“Be the change you want to see in the world” – Mahatma Gandhi
Gandhi was once asked if he expected India to rise to the economic standards of Britain and he replied, “It took Britain half the resources of the planet to achieve this prosperity. How many planets will a country like India require?” Known for his outspoken attitude on India’s industrious future, he always stressed on our rich heritage, history, bounty of mother nature and how the protection of these resources is responsible for India’s future success. “From the very beginning man has taken only what he needed. Today every man’s need is his greed”, which is one of the greatest mistakes of mankind, also pointed out by our Bapu.
Attending a conference on ‘Gandhi and the Value of Sustainable development’ in Bangalore, it was motivating to witness the resurrection of Gandhi along with his pearls of wisdom which made me, think would Gandhi be happy with our country today? Is this what he envisioned? My guess is that maybe he just needed to remind us of what is happening, what he predicted-and that he was right all along.
Sustainable development in villages is one of the biggest issues today, something that modern India is yet to realise and wake up to. The employment and empowerment of the rural sector is urgent with over 60% of India’s population situated in villages. The Millennium Development Goals (UN) introduced in 2000 have been a disappointment, their extension of each deadline is not going to help and with the population of the world officially marked 7 billion, I wish them all the luck.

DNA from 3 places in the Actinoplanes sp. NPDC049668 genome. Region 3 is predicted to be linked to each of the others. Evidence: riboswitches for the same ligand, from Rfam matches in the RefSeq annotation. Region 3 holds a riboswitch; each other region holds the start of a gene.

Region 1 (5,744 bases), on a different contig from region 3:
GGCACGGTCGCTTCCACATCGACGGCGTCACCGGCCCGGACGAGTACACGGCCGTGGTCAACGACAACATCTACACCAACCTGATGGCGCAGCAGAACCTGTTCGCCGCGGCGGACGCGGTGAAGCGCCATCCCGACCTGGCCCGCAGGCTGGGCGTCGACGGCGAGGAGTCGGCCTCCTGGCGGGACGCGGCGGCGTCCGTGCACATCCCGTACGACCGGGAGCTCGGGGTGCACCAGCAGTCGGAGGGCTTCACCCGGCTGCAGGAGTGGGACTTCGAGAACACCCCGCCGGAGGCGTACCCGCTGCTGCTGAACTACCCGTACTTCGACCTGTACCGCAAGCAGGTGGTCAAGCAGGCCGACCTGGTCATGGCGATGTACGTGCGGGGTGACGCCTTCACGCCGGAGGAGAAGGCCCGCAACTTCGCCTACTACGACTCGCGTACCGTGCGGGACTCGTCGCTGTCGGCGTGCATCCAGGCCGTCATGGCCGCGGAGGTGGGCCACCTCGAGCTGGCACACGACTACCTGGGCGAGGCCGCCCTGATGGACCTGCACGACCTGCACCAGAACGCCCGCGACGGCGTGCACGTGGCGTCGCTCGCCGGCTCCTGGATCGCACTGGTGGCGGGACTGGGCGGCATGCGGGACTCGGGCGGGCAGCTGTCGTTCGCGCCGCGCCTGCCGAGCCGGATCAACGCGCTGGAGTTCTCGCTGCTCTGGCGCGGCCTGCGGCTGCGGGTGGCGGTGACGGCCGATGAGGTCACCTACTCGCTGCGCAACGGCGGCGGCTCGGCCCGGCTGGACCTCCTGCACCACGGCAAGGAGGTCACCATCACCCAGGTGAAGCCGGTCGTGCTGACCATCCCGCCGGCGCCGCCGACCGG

Gandhi was known for the use of chakra for khadi which heralded the swadeshi movement giving way for the sustainable movement in India. The ability of a sustainable livelihood of this manner gave an empowerment like no other, and led to a significant increase in employment, especially uprising of indigenous cultures most all off – Hope. He believed in manual labour and said that that mass production should be need based only. Gandhi believed in toiling for your money pointing out that, “Production should be by masses and not through mass production which leads to greed and poverty.”
Another major contributing factor which I hold the man in highest honour is the emancipation of women. Gandhi as a leader saw that women of India were largely uneducated and stuck as victims of traditions in illiteracy, child marriage and sati. He viewed women as one of the major contributors towards development and education and was noted to encourage schools and institutions for enrolling women. For a family to be educated and well-learned it comes from the mothers first. “If a woman is educated in the family, the entire family will be literate“.
Gandhi sought to resolve issues still widely persistent today – Health, education, child care, gender issues, environment sustainability and bridging the gap between the rich and poor. This mind you was introduced by the UN more than 50 years later. Gandhi’s method of resolving problems was being physically present – Going village to village door to door listening to people’s problems, understanding them and finding solutions. Something that is unthinkable with our netas today who do not think development should be in the interest of the poor and rural.
He opened the door of education, he emphasized on sustainable livelihood and environment protection and He put India on the global map.
More to come.